Table 1.

Sampling conditions and purpose of use for ash samples.

3. Samples

The samples and sampling conditions are summarized in Table 1, and sampling sites are shown in Fig. 1. The examined eruptions cover the entire 2011 eruptive activity (January to August 2011) and its precursory stage (August 2008 to June 2010). Plume heights in corresponding events are also summarized in Table 1. We indicate each sample by eruption date, together with eruption time and site number, if necessary. Most samples were collected at the time of deposition or by the next day. Sampling sites are within 10 km of Shinmoe-dake crater (Fig. 1(b)), except for two sites about 25 km from the crater (Fig. 1(a)). For eruptions with multiple samples for ash distribution and total volume of ejecta (Nakada et al., 2013), samples from the sites closest to the crater and the dispersal axis were used. Ash samples were collected by the following means: a) placing plates or paper on a flat surface for some period (e.g. 18:30–19:00 January 26, February 2, February 7–8, all 2011 eruptions); b) from surface of artificial material including monitoring device and edge of low-traffic road; and c) together with snow, leaves and grass on which ash particles were deposited (Table 1, condition). The original weights of samples in this study varied approximately between 1 g and 100 g, depending on scales of the eruptions.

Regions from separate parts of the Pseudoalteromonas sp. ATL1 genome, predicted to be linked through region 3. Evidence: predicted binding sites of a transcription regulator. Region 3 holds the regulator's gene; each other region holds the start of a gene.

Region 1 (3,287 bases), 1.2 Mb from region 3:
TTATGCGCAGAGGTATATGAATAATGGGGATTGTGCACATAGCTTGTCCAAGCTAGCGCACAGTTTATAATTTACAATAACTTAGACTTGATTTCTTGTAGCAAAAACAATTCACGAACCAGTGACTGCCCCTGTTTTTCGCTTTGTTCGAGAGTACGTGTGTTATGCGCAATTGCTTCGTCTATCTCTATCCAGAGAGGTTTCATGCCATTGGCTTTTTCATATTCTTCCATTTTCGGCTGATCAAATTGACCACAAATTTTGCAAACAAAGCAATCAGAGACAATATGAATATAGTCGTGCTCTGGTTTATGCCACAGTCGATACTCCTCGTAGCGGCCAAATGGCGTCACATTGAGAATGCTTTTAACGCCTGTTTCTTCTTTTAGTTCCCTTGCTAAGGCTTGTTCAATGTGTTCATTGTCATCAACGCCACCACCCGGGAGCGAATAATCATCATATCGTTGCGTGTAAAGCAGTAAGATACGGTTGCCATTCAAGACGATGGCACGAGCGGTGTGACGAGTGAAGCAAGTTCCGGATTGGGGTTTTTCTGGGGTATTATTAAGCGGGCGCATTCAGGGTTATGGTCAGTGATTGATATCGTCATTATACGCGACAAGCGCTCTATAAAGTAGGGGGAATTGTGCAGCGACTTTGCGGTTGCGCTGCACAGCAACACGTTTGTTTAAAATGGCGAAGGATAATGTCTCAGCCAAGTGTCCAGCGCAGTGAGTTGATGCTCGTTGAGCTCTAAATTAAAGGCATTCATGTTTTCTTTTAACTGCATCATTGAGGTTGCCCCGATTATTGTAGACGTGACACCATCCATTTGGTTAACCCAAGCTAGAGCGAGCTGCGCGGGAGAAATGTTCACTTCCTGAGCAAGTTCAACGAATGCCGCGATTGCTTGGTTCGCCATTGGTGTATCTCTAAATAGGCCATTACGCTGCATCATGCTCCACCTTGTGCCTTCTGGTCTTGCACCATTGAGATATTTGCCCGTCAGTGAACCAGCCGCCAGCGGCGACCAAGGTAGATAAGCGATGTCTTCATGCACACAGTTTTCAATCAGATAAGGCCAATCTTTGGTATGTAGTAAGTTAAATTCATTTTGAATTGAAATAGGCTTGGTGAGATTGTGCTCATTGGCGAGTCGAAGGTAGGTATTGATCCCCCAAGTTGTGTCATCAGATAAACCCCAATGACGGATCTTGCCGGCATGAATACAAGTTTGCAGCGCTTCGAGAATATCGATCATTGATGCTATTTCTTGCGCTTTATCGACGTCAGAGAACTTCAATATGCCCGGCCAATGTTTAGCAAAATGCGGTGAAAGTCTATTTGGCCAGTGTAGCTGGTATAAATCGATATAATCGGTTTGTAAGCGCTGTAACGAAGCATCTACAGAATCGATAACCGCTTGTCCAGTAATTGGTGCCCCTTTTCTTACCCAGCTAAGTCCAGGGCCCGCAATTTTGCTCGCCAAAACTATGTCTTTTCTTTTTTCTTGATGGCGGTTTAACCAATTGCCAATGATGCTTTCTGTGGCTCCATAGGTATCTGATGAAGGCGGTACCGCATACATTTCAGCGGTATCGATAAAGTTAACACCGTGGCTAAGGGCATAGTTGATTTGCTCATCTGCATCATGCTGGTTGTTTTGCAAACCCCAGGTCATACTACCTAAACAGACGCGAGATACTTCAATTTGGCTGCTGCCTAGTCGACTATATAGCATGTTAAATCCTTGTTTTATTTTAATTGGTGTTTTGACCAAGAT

4. Methods

4.1 Collecting all ash particles from a plastic sample bag

Wet samples and samples collected with plants and snow (see Table 1) required this preparation step. At first, all ash particles in the bag were emptied into beakers using deionized water. Ash particles adhering to leaves and grass were removed using a new toothbrush. Next, deionized water with ash particles was filtered to remove water, and the filter paper and remaining ash particles were completely dried in an oven at 110°C. Ash particles were separated from the filter paper using a new toothbrush. Finally, the ash particles were homogenized by mixing well, and remaining fragments of plants were removed with a pincette under a binocular microscope.

4.2 Analytical methods